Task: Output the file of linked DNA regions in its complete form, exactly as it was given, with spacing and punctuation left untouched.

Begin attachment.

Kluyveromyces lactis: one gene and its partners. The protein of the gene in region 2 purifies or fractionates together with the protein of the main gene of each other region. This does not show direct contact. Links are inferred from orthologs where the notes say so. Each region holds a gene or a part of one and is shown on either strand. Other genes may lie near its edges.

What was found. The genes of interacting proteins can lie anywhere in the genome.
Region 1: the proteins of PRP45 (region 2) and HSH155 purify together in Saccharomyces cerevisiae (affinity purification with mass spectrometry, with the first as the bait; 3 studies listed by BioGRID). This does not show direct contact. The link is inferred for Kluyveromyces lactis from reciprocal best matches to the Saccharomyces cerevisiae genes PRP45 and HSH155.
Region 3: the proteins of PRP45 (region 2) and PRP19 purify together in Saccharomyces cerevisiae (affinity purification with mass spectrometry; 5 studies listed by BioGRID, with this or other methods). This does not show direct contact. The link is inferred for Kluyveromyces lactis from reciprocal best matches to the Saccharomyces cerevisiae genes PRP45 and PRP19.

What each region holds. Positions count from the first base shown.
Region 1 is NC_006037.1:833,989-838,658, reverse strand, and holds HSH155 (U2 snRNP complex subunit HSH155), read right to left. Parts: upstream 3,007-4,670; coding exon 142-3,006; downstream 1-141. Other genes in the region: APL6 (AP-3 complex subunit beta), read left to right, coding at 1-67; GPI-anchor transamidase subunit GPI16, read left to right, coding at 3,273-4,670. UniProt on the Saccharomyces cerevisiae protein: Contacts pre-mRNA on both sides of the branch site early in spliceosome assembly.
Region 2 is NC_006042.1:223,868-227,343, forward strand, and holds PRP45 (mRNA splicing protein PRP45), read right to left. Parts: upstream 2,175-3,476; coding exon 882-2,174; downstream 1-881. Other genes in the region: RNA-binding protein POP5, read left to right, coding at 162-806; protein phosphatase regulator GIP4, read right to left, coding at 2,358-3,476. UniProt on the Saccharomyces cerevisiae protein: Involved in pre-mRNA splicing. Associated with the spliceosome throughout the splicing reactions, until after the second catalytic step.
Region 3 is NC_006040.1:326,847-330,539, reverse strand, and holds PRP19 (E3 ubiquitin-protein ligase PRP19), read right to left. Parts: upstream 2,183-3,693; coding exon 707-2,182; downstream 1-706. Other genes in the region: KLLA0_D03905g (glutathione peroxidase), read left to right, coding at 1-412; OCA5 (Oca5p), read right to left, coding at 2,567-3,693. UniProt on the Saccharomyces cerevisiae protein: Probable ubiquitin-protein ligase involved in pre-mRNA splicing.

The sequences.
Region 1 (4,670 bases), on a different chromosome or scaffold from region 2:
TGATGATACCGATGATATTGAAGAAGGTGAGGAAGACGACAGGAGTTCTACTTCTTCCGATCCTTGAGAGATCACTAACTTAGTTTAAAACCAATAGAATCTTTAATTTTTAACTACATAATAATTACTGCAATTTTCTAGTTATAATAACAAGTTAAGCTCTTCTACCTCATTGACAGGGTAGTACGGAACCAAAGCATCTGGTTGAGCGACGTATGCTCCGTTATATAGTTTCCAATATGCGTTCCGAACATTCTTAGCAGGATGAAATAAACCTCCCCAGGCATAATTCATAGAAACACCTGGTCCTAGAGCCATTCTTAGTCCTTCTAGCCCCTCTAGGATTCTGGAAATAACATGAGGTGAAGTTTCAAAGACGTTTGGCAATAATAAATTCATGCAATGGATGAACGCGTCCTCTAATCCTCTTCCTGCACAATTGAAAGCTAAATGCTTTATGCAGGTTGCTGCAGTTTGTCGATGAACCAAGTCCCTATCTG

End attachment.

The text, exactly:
Kluyveromyces lactis: one gene and its partners. The protein of the gene in region 2 purifies or fractionates together with the protein of the main gene of each other region. This does not show direct contact. Links are inferred from orthologs where the notes say so. Each region holds a gene or a part of one and is shown on either strand. Other genes may lie near its edges.

What was found. The genes of interacting proteins can lie anywhere in the genome.
Region 1: the proteins of PRP45 (region 2) and HSH155 purify together in Saccharomyces cerevisiae (affinity purification with mass spectrometry, with the first as the bait; 3 studies listed by BioGRID). This does not show direct contact. The link is inferred for Kluyveromyces lactis from reciprocal best matches to the Saccharomyces cerevisiae genes PRP45 and HSH155.
Region 3: the proteins of PRP45 (region 2) and PRP19 purify together in Saccharomyces cerevisiae (affinity purification with mass spectrometry; 5 studies listed by BioGRID, with this or other methods). This does not show direct contact. The link is inferred for Kluyveromyces lactis from reciprocal best matches to the Saccharomyces cerevisiae genes PRP45 and PRP19.

What each region holds. Positions count from the first base shown.
Region 1 is NC_006037.1:833,989-838,658, reverse strand, and holds HSH155 (U2 snRNP complex subunit HSH155), read right to left. Parts: upstream 3,007-4,670; coding exon 142-3,006; downstream 1-141. Other genes in the region: APL6 (AP-3 complex subunit beta), read left to right, coding at 1-67; GPI-anchor transamidase subunit GPI16, read left to right, coding at 3,273-4,670. UniProt on the Saccharomyces cerevisiae protein: Contacts pre-mRNA on both sides of the branch site early in spliceosome assembly.
Region 2 is NC_006042.1:223,868-227,343, forward strand, and holds PRP45 (mRNA splicing protein PRP45), read right to left. Parts: upstream 2,175-3,476; coding exon 882-2,174; downstream 1-881. Other genes in the region: RNA-binding protein POP5, read left to right, coding at 162-806; protein phosphatase regulator GIP4, read right to left, coding at 2,358-3,476. UniProt on the Saccharomyces cerevisiae protein: Involved in pre-mRNA splicing. Associated with the spliceosome throughout the splicing reactions, until after the second catalytic step.
Region 3 is NC_006040.1:326,847-330,539, reverse strand, and holds PRP19 (E3 ubiquitin-protein ligase PRP19), read right to left. Parts: upstream 2,183-3,693; coding exon 707-2,182; downstream 1-706. Other genes in the region: KLLA0_D03905g (glutathione peroxidase), read left to right, coding at 1-412; OCA5 (Oca5p), read right to left, coding at 2,567-3,693. UniProt on the Saccharomyces cerevisiae protein: Probable ubiquitin-protein ligase involved in pre-mRNA splicing.

The sequences.
Region 1 (4,670 bases), on a different chromosome or scaffold from region 2:
TGATGATACCGATGATATTGAAGAAGGTGAGGAAGACGACAGGAGTTCTACTTCTTCCGATCCTTGAGAGATCACTAACTTAGTTTAAAACCAATAGAATCTTTAATTTTTAACTACATAATAATTACTGCAATTTTCTAGTTATAATAACAAGTTAAGCTCTTCTACCTCATTGACAGGGTAGTACGGAACCAAAGCATCTGGTTGAGCGACGTATGCTCCGTTATATAGTTTCCAATATGCGTTCCGAACATTCTTAGCAGGATGAAATAAACCTCCCCAGGCATAATTCATAGAAACACCTGGTCCTAGAGCCATTCTTAGTCCTTCTAGCCCCTCTAGGATTCTGGAAATAACATGAGGTGAAGTTTCAAAGACGTTTGGCAATAATAAATTCATGCAATGGATGAACGCGTCCTCTAATCCTCTTCCTGCACAATTGAAAGCTAAATGCTTTATGCAGGTTGCTGCAGTTTGTCGATGAACCAAGTCCCTATCTG